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Adjutant and Inspector General Reports

1864 Report

Appendix F

HEADQUARTERS SECOND BRIGADE, SMITH'S DIVISION,
May 7, 1862.

SIR: It having been reported that the enemy had evacuated his works early on Sunday morning, 4th inst., this brigade was under arms, and the Fifth Vermont, under Lieut.-Col. Grant, was sent across the dam. No enemy being discovered, immediate arrangements were made for pursuit. The brigade moved in rear of Hancock's, and on arriving in front of the enemy's intrenchments, placed to protect Williamsburg, the brigade was formed in a line of double columns, in support of Hancock's brigade, deployed in line. This disposition was made with a view of carrying by assault the enemy's works. These arrangements were completed and the advance ordered about dark. It took but a very short time to discover the utter impracticability of any such move. Nothing was known of the country, and an entirely erroneous idea of the nature of the works prevailed.

After a short advance the different lines were halted, and the troops bivouaced on the ground they were on. On the morning of the 5th new dispositions were made; the brigade was put in position to cover our front and support for a short time Motto's battery, placed to enfilade a field battery sent by the enemy to harass Hancock's brigade, that had been sent to turn the enemy's left.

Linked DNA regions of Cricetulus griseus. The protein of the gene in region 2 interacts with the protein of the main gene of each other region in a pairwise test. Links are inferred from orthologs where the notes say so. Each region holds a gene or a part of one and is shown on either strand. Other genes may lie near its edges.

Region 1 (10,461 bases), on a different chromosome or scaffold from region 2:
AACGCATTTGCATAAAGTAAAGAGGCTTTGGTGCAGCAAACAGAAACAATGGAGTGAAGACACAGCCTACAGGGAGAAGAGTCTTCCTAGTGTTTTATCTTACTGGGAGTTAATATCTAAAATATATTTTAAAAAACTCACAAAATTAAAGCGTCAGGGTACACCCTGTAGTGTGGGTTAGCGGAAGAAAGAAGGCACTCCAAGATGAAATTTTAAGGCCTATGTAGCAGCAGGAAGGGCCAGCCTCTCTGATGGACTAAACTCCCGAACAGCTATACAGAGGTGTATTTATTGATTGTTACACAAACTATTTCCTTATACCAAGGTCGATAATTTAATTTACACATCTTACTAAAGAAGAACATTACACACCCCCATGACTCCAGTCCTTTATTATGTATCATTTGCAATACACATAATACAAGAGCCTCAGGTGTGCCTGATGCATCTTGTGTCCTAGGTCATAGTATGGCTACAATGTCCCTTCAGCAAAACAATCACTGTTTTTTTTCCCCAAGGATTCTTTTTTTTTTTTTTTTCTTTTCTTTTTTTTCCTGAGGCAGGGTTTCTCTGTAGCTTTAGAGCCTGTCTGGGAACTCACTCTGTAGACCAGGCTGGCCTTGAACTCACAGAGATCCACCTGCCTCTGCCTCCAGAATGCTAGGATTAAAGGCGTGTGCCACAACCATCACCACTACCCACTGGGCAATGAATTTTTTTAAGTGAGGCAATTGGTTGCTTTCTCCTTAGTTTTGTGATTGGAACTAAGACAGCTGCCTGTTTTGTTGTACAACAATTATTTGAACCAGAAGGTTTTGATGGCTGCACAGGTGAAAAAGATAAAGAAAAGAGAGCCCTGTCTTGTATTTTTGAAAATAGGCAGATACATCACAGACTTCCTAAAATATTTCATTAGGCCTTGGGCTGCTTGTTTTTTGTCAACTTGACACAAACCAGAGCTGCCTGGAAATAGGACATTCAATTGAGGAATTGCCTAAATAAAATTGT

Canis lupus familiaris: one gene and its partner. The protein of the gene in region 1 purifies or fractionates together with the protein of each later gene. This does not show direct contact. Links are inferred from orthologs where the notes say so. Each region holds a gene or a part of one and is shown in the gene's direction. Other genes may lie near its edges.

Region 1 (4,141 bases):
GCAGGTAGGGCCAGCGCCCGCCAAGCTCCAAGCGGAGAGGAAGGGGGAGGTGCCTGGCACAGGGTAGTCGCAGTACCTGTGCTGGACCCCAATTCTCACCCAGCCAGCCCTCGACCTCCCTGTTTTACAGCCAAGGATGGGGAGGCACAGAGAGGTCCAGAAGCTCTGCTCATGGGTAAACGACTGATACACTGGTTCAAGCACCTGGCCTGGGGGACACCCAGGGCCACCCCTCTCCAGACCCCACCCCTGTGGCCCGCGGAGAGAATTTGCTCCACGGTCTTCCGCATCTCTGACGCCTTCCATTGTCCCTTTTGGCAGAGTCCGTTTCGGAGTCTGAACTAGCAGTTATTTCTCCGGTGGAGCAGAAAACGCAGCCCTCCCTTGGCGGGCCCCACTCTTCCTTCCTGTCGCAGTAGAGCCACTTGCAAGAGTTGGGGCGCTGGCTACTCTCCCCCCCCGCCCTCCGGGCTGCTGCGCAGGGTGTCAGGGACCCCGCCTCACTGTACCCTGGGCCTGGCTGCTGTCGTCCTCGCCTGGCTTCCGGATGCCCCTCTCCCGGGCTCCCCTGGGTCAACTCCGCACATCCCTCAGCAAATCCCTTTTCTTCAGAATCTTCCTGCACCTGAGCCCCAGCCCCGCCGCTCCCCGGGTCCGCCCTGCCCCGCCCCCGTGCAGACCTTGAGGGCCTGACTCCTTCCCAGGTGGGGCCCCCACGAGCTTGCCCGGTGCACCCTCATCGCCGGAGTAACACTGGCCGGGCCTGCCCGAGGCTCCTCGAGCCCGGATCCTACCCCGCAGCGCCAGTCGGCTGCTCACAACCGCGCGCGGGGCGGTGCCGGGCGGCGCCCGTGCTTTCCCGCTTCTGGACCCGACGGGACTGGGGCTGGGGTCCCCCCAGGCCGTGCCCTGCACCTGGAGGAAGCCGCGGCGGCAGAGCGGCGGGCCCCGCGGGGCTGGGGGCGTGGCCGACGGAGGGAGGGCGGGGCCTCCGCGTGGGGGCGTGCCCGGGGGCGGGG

The brigade was kept in this position the most of the day, an eye-witness to the movements of the enemy against Hancock's brigade. Twice it received orders to go to his support. The first time the order was countermanded before starting; the second order was countermanded, and the brigade ordered peremptorily back after it had gone more than half the distance that separated the two brigades. The order to go to his support was given on the receipt of news from our left that the enemy could be seen in large force bearing down on Hancock. He was vigorously assaulted as we were returning to our former position.

On our return the Third Vermont, that had been in advance, now marching in the rear, was overtaken by a staff officer from General Hancock, and at his instance returned and went to his support, not getting there, however, until the enemy had been handsomely repulsed.

There are no casualties to report, although the brigade was exposed to quite a number of shots from the enemy's artillery.

Very respectfully,
W. T. H. BROOKS,
B. G., Com'g Brigade.

To A. A. General,
Smith's Division

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